The Plasma Physics Division conducts a broad theoretical and experimental program of basic and applied research in plasma physics, space plasmas, intense electron and ion beams and photon sources, atomic physics, pulsed power sources, laser physics, advanced spectral diagnostics, and nonlinear systems. The effort of the Division is concentrated on a few closely coordinated theoretical and experimental programs. Considerable emphasis is placed on large-scale numerical simulations related to plasma dynamics; ionospheric, magnetospheric, and atmospheric dynamics; nuclear weapons effects; inertial confinement fusion; atomic physics; plasma processing; nonlinear dynamics and chaos; free electron lasers and other advanced radiation sources; advanced accelerator concepts; and atmospheric laser propagation. Areas of experimental interest include laser– plasma, laser–electron beam, and laser–matter interactions, high-energy laser weapons, laser shock hydrodynamics, thermonuclear fusion, electromagnetic wave generation, the generation of intense electron and ion beams, large-area plasma processing sources, electromagnetic launchers, high-frequency microwave processing of ceramic and metallic materials, advanced accelerator development, inductive energy storage, laboratory simulation of space plasma phenomena, high-altitude chemical releases, and in situ and remote sensing space plasma measurements.

The Electronics Science and Technology Division conducts programs of basic science and applied research and development in nanoscience and nanotechnology, surface and interface sciences, electronic materials, computational modeling and simulation, power electronics, microwave, millimeter, and sub-millimeter technology, optoelectronics, photovoltaics, and radiation effects. The activities of the Division integrate device research with basic materials investigations and with systems research and development needs.

The Center for Bio/Molecular Science and Engineering is using the tools of modern biology, physics, chemistry, and engineering to develop advanced materials and sensors. The long-term research goal is first to gain a fundamental understanding of the relationship between molecular architecture and the function of materials, then apply this knowledge to solve problems for the Navy and Department of Defense community. The key theme is the study of complex bio/ molecular systems with the aim of understanding how “nature” has approached the solution of difficult structural and sensing problems. Technological areas currently being studied include molecular and microstructure design, molecular biology, self-assembly, controlled release and encapsulation, and surface patterning and modification. Much of the research deals with the self-assembly of lipids, proteins, and liquid crystals into complex microstructures for use in advanced material applications, and the harnessing of the recognition functions of proteins and cells for the development of advanced sensors. A highly multidisciplinary staff is required to pursue these research and development programs. The Center provides a stimulating environment for cross-disciplinary programs in the areas of immunology, biochemistry, electrochemistry, inorganic and polymer chemistry, microbiology, microlithography, photochemistry, biophysics, spectroscopy, advanced diagnostics, organic synthesis, and electro-optical engineering.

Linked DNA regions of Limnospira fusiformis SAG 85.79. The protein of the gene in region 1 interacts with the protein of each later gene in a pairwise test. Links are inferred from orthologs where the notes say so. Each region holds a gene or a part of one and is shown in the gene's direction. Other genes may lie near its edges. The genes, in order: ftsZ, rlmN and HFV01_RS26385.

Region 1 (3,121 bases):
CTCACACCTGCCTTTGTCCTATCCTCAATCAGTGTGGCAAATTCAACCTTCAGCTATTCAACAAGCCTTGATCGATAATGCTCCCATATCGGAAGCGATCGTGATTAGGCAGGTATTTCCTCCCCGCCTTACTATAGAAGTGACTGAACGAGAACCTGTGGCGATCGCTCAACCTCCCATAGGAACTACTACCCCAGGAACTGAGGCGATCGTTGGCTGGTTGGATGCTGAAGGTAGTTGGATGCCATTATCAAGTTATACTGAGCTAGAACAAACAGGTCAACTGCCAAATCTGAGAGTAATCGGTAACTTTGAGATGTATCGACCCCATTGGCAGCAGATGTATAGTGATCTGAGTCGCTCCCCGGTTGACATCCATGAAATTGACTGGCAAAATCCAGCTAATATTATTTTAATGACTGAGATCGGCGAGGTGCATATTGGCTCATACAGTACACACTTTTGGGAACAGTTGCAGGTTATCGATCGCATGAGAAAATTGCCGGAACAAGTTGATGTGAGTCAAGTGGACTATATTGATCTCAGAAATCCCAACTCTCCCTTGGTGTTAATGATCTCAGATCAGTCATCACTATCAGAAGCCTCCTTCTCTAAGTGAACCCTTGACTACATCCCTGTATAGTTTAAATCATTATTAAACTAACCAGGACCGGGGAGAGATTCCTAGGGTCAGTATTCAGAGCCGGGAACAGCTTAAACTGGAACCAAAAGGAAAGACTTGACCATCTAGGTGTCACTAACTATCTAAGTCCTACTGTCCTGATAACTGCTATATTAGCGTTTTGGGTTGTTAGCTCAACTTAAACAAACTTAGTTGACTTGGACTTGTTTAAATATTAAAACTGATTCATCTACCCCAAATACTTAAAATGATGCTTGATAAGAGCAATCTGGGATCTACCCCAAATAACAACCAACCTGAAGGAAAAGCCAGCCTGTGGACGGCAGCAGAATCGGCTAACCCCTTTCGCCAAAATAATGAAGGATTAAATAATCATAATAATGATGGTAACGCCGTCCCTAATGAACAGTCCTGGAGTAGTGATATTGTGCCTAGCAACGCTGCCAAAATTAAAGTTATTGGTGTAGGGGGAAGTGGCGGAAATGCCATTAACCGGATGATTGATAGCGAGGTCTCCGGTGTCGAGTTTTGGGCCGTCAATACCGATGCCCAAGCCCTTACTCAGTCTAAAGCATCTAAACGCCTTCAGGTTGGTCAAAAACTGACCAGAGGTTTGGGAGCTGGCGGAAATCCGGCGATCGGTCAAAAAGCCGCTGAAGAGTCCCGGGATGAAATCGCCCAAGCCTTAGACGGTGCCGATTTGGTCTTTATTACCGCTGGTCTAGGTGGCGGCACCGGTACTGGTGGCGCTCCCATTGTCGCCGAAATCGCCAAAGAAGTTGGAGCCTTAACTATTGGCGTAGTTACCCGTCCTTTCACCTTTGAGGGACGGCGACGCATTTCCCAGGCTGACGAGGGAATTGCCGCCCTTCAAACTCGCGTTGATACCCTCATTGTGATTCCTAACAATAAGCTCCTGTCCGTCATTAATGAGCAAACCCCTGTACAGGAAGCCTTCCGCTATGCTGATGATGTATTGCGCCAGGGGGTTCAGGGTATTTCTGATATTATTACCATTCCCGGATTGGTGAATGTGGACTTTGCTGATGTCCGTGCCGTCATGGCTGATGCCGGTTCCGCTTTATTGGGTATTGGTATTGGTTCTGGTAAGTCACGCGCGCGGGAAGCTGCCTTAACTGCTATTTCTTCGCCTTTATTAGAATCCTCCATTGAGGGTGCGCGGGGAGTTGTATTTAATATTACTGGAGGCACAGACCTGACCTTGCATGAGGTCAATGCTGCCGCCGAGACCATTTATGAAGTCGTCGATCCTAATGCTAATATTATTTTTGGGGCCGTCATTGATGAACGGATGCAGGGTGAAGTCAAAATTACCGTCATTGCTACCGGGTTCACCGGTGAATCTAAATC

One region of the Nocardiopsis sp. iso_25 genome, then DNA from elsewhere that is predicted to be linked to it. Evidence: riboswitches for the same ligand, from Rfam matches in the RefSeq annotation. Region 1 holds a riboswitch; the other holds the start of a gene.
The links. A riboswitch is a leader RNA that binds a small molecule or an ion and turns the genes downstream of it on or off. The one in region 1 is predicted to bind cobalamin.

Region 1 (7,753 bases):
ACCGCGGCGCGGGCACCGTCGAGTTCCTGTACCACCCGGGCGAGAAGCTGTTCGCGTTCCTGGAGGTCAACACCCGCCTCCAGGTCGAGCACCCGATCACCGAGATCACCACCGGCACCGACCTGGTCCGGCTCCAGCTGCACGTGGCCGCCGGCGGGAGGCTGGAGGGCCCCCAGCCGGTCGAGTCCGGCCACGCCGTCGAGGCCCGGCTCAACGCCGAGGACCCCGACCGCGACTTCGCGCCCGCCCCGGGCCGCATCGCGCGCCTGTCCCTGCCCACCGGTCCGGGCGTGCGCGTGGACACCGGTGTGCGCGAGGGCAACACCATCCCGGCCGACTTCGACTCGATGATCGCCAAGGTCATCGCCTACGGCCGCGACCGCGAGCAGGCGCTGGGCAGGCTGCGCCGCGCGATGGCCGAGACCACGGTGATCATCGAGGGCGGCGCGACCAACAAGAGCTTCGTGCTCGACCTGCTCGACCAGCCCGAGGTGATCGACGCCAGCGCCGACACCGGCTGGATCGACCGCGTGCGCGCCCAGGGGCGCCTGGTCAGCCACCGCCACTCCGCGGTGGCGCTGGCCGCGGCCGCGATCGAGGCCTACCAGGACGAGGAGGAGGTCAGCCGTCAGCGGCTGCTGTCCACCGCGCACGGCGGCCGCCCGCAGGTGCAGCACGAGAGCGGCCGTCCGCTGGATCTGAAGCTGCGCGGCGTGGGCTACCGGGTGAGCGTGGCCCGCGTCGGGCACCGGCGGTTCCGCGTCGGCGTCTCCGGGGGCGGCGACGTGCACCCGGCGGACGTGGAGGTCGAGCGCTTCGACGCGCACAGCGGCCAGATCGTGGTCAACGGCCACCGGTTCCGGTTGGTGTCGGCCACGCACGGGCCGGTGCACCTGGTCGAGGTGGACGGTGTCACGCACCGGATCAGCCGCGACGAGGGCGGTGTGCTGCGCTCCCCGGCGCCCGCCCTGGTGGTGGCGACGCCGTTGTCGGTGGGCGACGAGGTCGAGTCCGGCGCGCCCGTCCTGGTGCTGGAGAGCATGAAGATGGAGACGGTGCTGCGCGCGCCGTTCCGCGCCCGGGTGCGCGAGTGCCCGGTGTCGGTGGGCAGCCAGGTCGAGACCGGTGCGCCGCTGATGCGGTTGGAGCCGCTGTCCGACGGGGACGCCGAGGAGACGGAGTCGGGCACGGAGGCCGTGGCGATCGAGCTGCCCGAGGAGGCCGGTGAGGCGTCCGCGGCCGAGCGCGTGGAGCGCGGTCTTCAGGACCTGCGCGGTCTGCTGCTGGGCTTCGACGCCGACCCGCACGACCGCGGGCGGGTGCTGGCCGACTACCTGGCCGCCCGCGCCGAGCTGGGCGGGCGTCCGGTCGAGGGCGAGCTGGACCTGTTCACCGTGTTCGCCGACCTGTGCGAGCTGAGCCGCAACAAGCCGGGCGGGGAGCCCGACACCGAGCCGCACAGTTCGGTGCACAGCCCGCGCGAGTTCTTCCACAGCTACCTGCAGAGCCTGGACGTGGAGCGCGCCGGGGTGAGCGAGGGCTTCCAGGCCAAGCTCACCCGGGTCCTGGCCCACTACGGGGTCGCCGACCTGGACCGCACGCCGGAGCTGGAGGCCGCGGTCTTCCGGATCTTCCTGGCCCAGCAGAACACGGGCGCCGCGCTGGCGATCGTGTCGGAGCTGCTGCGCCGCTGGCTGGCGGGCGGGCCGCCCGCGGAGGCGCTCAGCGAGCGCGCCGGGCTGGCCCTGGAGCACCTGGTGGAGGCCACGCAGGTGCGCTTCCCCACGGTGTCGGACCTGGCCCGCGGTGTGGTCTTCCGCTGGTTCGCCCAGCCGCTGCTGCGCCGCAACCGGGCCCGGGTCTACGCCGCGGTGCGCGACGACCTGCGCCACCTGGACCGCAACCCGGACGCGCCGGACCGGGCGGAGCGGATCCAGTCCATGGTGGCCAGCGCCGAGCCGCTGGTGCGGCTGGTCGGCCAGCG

The Acoustics Division conducts basic and applied research addressing the physics of acoustic signal generation, propagation, scatter, and detection with the objective of improving the strategic and tactical capabilities of the Navy and Marine Corps in the ocean and land operational environment. The Division’s scientists and engineers perform collaborative research with scientists affiliated with national and international academic, private, and governmental research organizations. The Division’s research spans classical and quantum physics, signal processing, the impact of fluid dynamics on the ocean sound speed field, the propagation and scatter of acoustic signals in the ocean and land environments, structural and physical acoustics including the development of microelectromechanical systems (MEMS) and nanotechnology based sensors, and the application of networked unmanned underwater vehicles and associated sensors to the Navy’s antisubmarine warfare, mine countermeasures, and intelligence, surveillance, and reconnaissance missions.